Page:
But natural conflicts are a great place to start exploring the internal kinds. Anyone read Life as we Knew It? It makes me glad I have about a thousand pounds of wheat in my basement. And a great many chocolate chips. It has natural (or unnatural) conflict that leads to various internal and interpersonal conflicts. Because all manner of conflicts are needed to get and keep the story moving.

Think of a story you love. A conflict is probably at the heart of every choice. Even gentle stories, peaceful ones, have conflict that allows the characters to Do Stuff, make choices and fail and try again and fail some more and try again and fail and try again and fail for the last time, because there’s no way they can handle any more of this failure, and then suck it up and square the shoulders and try one last time and finally beat it. (Or not.)

Because here’s the thing. We create our characters. We love them, and fear them, and hope for them, and give them everything they need (except for the things we deprive them of) and when it comes right down to it, this writing business is a lot like parenting. Except less messy. A little. But with parenting, we shield the little humans from much of the difficult, unnecessary conflict that exists in the world. Because, you know what? Life is hard enough without that stuff. But when we write, we push them in. We even blindfold them sometimes, right before we push them, and we give them a little spin to throw them off. So maybe what I’m saying is that writing is a good way to burn off our psychotic desires.

Oh. Was that a little dramatic? Sorry.

But really? It’s necessary not to spare our character-children the friction that will polish them and make them shine.

In our next installment, we’re going to talk. You know, like as in Conversation. Stay tuned.

*Although, technically, there’s that Physics theory that says you can always cut the remaining distance (or piece of cake) in half, until immeasurably tiny halves remain and you go insane for want of cake. But we’re being reasonable, here. As we generally are on my blog.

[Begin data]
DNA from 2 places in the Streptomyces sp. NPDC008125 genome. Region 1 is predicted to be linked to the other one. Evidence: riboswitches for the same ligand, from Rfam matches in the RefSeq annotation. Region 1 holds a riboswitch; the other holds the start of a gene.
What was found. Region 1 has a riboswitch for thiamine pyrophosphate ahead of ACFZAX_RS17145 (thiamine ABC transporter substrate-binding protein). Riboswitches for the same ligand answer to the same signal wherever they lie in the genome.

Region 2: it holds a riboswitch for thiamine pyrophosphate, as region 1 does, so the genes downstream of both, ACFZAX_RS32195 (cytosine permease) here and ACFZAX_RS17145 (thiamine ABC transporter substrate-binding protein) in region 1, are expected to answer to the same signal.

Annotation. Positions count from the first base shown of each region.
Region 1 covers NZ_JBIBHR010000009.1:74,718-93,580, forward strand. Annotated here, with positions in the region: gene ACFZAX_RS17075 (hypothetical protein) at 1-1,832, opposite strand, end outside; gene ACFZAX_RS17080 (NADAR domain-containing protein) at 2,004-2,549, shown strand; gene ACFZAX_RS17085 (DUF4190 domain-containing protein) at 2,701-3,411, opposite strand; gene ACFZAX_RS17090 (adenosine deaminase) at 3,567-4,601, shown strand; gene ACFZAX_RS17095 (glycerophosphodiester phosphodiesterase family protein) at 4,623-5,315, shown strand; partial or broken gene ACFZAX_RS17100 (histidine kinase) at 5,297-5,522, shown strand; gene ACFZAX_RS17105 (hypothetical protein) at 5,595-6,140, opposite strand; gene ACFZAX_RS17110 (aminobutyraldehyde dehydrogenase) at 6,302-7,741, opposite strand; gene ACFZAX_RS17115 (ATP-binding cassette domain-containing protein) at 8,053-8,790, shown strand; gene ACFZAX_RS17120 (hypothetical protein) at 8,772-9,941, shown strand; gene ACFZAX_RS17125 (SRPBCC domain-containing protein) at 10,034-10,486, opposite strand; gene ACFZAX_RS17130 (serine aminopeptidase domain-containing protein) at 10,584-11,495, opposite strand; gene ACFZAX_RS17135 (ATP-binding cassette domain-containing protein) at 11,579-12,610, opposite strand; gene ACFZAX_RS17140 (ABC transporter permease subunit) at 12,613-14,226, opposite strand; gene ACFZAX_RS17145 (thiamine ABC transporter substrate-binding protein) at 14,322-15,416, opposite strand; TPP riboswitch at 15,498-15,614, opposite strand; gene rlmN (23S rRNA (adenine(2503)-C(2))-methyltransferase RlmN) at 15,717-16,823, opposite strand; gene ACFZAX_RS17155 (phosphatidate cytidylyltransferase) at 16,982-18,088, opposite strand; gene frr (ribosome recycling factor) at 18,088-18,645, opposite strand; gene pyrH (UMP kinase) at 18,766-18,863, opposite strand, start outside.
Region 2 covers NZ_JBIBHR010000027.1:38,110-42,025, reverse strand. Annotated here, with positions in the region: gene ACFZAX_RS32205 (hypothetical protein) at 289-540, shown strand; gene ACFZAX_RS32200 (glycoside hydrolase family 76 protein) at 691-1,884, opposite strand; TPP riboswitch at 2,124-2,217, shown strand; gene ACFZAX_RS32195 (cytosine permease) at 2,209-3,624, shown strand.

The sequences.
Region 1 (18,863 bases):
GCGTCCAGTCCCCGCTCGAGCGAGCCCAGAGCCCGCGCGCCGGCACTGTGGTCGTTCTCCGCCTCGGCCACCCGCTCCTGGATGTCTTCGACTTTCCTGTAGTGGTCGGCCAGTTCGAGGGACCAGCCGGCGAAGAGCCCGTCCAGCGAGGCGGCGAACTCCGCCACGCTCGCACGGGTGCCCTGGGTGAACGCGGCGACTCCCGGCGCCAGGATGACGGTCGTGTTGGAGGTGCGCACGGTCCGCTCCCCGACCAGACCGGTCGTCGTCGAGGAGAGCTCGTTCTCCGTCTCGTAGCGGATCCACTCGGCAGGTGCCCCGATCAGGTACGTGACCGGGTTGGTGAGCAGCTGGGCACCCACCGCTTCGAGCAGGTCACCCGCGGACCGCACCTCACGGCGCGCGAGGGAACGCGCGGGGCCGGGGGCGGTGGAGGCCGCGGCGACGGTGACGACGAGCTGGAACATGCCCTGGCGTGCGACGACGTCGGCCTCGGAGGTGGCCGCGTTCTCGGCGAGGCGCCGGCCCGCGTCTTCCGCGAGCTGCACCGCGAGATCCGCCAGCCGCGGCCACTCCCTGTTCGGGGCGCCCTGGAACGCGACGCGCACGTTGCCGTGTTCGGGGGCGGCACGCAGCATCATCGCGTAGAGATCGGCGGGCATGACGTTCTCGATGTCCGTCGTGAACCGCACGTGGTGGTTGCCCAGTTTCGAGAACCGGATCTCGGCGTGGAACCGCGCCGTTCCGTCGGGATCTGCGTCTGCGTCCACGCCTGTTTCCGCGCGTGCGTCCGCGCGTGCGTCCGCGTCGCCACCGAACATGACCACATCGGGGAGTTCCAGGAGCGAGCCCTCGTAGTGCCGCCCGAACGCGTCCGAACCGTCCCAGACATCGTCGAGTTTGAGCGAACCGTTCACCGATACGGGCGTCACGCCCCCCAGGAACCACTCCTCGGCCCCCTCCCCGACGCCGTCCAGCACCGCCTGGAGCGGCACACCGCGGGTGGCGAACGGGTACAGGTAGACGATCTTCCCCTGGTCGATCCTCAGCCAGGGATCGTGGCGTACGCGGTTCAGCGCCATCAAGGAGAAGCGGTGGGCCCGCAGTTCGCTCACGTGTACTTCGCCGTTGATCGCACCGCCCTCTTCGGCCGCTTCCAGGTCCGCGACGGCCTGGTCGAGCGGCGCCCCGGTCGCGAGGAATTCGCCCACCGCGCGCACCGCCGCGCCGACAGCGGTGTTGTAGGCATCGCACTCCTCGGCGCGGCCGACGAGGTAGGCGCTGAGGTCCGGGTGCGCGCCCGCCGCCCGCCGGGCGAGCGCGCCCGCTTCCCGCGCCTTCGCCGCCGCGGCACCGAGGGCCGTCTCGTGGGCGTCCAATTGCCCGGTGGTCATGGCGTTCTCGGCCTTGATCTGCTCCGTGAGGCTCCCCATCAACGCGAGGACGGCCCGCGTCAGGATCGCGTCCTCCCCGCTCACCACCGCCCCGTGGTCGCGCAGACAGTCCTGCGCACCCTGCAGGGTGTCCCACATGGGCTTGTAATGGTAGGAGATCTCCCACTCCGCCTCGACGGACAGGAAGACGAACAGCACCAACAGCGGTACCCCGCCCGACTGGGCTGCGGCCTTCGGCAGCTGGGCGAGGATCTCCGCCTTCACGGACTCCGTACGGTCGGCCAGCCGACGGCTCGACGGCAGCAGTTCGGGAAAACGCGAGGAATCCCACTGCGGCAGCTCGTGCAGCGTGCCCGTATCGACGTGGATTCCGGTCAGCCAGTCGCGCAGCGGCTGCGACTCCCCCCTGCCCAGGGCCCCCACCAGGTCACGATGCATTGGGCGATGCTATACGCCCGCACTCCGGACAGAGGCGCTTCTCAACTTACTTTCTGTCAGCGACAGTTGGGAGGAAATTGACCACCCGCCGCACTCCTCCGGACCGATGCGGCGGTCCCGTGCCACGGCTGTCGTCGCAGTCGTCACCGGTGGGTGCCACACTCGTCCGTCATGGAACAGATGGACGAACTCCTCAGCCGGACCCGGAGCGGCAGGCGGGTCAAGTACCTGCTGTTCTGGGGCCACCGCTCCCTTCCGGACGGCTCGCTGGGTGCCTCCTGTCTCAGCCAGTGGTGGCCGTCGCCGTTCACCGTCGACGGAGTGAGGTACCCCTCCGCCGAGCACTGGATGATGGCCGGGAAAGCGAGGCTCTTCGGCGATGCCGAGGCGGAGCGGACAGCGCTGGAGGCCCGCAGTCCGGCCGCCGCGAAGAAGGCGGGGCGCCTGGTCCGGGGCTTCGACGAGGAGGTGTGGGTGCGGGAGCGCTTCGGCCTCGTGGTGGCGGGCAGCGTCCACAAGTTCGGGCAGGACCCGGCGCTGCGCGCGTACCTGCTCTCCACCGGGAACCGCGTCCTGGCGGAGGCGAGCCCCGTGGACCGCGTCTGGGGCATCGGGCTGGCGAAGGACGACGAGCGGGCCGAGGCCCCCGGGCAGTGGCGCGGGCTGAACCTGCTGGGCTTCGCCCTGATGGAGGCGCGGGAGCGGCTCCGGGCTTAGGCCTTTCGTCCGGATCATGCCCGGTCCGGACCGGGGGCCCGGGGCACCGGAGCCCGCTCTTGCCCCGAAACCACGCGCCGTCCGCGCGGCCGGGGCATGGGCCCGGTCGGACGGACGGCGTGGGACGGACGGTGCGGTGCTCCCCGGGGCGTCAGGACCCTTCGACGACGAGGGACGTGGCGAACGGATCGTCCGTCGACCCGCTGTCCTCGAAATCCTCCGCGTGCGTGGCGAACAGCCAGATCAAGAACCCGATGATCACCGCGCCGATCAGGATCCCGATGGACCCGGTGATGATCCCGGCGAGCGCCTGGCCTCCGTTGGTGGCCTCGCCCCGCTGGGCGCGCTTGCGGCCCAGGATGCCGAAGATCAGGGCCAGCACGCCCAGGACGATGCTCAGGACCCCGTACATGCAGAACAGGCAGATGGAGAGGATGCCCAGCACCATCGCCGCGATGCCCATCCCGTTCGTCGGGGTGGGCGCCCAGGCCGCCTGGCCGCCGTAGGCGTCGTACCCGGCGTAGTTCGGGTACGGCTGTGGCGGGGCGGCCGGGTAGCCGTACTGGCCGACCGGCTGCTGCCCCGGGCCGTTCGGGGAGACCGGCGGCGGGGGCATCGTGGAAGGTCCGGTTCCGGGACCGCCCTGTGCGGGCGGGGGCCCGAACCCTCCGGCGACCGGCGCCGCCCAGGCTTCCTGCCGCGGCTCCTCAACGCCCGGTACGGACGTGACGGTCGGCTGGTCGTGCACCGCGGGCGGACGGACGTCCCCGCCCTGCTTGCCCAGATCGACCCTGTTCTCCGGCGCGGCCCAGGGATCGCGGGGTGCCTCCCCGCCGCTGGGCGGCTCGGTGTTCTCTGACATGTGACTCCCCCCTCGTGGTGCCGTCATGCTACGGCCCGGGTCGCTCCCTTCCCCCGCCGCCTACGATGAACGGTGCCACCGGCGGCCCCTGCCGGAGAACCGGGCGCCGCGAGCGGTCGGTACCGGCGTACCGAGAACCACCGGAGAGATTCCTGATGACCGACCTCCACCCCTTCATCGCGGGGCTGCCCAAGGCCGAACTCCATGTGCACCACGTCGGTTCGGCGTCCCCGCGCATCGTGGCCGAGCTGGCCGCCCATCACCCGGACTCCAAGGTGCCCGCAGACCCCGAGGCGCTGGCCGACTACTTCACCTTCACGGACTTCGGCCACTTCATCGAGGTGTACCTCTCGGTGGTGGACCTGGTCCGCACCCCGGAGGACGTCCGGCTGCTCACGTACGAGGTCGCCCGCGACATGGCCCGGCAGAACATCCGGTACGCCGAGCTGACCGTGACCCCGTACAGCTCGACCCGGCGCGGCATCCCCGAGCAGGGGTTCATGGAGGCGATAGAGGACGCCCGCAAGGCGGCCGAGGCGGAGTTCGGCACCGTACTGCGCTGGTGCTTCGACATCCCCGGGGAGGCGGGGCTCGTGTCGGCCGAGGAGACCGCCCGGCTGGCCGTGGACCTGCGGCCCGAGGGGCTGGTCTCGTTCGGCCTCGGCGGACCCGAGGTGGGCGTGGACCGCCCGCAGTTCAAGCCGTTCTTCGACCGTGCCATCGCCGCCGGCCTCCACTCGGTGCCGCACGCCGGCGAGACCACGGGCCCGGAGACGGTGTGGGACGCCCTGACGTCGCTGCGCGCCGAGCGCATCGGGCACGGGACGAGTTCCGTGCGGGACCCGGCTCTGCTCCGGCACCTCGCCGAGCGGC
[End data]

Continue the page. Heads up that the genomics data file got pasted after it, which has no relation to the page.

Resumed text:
**Yes. That is grammatically correct. It doesn’t happen all the time, but it is happening now.

June 11, 2010

Writing Business, Part II

Filed under: writing,writing process — becca @ 6:10 am

Writing Business, Part I is over here.

Good morning, class. Today we discuss Choices. And Consequences.

(*cricket chirps in the silence*)

Okay, but really? Stick with me here, because this is where the What comes in. We established in the last post that I think the most important part of a story is the Character. If you disagree, that’s fine. Go write your own blog post. But when the character is set free to Do something, that’s where the action comes in. And also the characterization. It’s all connected. (Here, you visualize me weaving my fingers together with a wise look on my face.)

The plot of a story comes in when someone chooses to do (or avoid) something. Like, we have Little Jimmy, who is a charming boy, sitting at the front of his story. Very soon, he’s going to have to do something. Because something/someone is chasing him, he’s going to have to either A) move, and cause a reaction or B) sit still and be eaten, thus effectively ending the story. So Little J moves. Because, duh. So he opens a door, slips inside, and shuts it behind him. *Click.* Oops. No going back. (There should be a place in every story where the door clicks locked, and there’s no going back. You know, metaphorically speaking.) So LJ now has to choose. Stand here, listening to the claws scratch on the locked door, or go down that hall? Um, it’s dark down there. But this door may not hold for long. Hall it is. Come on, LJ.